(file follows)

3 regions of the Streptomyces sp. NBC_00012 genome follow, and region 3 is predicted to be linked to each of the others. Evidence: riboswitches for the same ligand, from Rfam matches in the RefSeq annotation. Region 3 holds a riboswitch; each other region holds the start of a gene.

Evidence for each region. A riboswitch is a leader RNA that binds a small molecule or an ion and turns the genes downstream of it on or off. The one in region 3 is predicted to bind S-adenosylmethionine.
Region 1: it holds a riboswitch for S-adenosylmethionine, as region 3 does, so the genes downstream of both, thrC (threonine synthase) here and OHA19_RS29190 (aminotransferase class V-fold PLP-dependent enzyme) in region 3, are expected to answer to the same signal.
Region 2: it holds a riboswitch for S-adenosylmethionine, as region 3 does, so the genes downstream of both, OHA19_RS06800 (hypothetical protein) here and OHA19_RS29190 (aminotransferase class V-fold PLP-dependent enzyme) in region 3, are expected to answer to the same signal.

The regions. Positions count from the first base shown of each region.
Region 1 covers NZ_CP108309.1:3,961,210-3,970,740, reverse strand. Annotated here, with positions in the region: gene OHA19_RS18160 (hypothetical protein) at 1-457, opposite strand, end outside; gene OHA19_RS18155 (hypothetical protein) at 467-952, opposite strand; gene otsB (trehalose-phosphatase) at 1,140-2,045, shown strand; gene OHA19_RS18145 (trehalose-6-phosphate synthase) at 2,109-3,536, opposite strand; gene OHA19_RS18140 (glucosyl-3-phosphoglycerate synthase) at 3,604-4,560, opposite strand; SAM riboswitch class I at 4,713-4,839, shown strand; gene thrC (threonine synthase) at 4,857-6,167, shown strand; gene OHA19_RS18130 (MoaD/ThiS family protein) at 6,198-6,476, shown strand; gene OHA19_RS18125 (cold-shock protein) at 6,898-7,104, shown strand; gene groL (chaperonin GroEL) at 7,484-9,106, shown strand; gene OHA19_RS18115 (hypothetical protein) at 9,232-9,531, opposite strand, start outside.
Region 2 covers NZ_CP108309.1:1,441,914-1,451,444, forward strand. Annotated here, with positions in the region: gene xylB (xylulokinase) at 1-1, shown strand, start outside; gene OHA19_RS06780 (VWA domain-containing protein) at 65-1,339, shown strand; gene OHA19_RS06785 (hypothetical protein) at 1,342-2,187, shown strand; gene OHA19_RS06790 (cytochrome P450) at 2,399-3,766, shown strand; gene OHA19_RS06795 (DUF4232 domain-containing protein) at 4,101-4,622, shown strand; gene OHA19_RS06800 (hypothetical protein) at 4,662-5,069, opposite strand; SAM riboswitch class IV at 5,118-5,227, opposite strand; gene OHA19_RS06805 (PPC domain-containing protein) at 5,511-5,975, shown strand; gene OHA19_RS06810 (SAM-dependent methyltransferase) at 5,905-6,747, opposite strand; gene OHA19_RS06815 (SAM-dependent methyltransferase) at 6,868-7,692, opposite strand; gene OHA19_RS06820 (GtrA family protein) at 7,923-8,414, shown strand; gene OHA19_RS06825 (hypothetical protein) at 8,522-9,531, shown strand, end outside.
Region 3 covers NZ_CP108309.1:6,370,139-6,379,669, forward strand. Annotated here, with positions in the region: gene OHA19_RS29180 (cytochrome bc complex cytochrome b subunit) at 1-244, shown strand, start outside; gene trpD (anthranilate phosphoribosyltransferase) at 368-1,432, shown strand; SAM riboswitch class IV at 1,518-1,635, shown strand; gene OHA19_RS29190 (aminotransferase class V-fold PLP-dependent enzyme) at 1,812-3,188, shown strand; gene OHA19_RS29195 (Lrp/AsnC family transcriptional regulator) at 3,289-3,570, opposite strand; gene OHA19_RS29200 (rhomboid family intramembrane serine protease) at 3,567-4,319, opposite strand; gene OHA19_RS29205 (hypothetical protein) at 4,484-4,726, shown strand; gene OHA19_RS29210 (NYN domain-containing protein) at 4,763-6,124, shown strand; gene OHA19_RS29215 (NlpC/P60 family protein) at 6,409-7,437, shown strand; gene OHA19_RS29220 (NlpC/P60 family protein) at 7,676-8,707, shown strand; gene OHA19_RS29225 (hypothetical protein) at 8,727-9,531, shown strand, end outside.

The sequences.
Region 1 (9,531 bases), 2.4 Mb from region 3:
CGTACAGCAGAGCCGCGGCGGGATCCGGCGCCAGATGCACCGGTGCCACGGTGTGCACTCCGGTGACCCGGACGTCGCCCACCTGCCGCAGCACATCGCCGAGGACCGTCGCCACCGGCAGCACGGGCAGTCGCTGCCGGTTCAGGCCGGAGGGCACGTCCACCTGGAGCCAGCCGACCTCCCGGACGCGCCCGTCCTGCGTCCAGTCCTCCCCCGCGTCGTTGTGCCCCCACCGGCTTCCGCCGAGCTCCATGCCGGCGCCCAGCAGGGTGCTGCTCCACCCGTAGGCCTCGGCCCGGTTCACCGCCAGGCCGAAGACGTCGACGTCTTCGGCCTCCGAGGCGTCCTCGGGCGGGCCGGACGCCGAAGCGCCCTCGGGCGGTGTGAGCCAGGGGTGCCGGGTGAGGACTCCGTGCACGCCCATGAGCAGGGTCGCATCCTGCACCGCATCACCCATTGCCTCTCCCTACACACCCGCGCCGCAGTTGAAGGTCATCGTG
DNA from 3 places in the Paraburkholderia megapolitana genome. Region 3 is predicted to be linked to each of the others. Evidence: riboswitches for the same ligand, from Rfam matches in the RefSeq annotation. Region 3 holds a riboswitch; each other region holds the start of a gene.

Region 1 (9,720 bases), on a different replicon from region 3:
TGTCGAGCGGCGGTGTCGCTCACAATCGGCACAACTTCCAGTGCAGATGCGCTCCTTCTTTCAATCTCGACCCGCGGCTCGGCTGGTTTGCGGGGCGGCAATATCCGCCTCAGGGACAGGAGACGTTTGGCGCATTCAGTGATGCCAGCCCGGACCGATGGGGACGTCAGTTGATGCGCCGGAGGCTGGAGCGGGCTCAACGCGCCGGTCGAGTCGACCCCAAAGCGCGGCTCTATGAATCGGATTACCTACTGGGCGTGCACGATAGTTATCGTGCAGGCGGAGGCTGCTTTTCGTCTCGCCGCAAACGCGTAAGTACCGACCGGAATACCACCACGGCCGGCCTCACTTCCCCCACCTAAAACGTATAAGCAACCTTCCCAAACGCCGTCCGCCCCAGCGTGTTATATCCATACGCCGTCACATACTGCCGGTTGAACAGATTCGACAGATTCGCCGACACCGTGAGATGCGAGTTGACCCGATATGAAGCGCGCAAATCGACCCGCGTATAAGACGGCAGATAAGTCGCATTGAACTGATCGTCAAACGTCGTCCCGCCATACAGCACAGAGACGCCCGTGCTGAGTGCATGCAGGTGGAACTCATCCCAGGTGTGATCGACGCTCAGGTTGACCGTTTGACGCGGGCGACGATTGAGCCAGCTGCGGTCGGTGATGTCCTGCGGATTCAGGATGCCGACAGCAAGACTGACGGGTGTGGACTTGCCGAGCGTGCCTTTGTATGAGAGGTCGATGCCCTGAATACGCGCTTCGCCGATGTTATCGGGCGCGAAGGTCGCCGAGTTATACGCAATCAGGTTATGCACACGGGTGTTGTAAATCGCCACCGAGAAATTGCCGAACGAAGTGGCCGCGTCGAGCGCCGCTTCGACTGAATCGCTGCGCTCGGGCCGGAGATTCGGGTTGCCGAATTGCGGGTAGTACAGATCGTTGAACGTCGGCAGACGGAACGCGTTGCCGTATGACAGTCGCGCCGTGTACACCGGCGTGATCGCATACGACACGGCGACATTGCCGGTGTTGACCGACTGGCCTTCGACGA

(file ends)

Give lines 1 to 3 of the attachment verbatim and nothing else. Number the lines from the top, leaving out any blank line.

3 regions of the Streptomyces sp. NBC_00012 genome follow, and region 3 is predicted to be linked to each of the others. Evidence: riboswitches for the same ligand, from Rfam matches in the RefSeq annotation. Region 3 holds a riboswitch; each other region holds the start of a gene.

Evidence for each region. A riboswitch is a leader RNA that binds a small molecule or an ion and turns the genes downstream of it on or off. The one in region 3 is predicted to bind S-adenosylmethionine.
Region 1: it holds a riboswitch for S-adenosylmethionine, as region 3 does, so the genes downstream of both, thrC (threonine synthase) here and OHA19_RS29190 (aminotransferase class V-fold PLP-dependent enzyme) in region 3, are expected to answer to the same signal.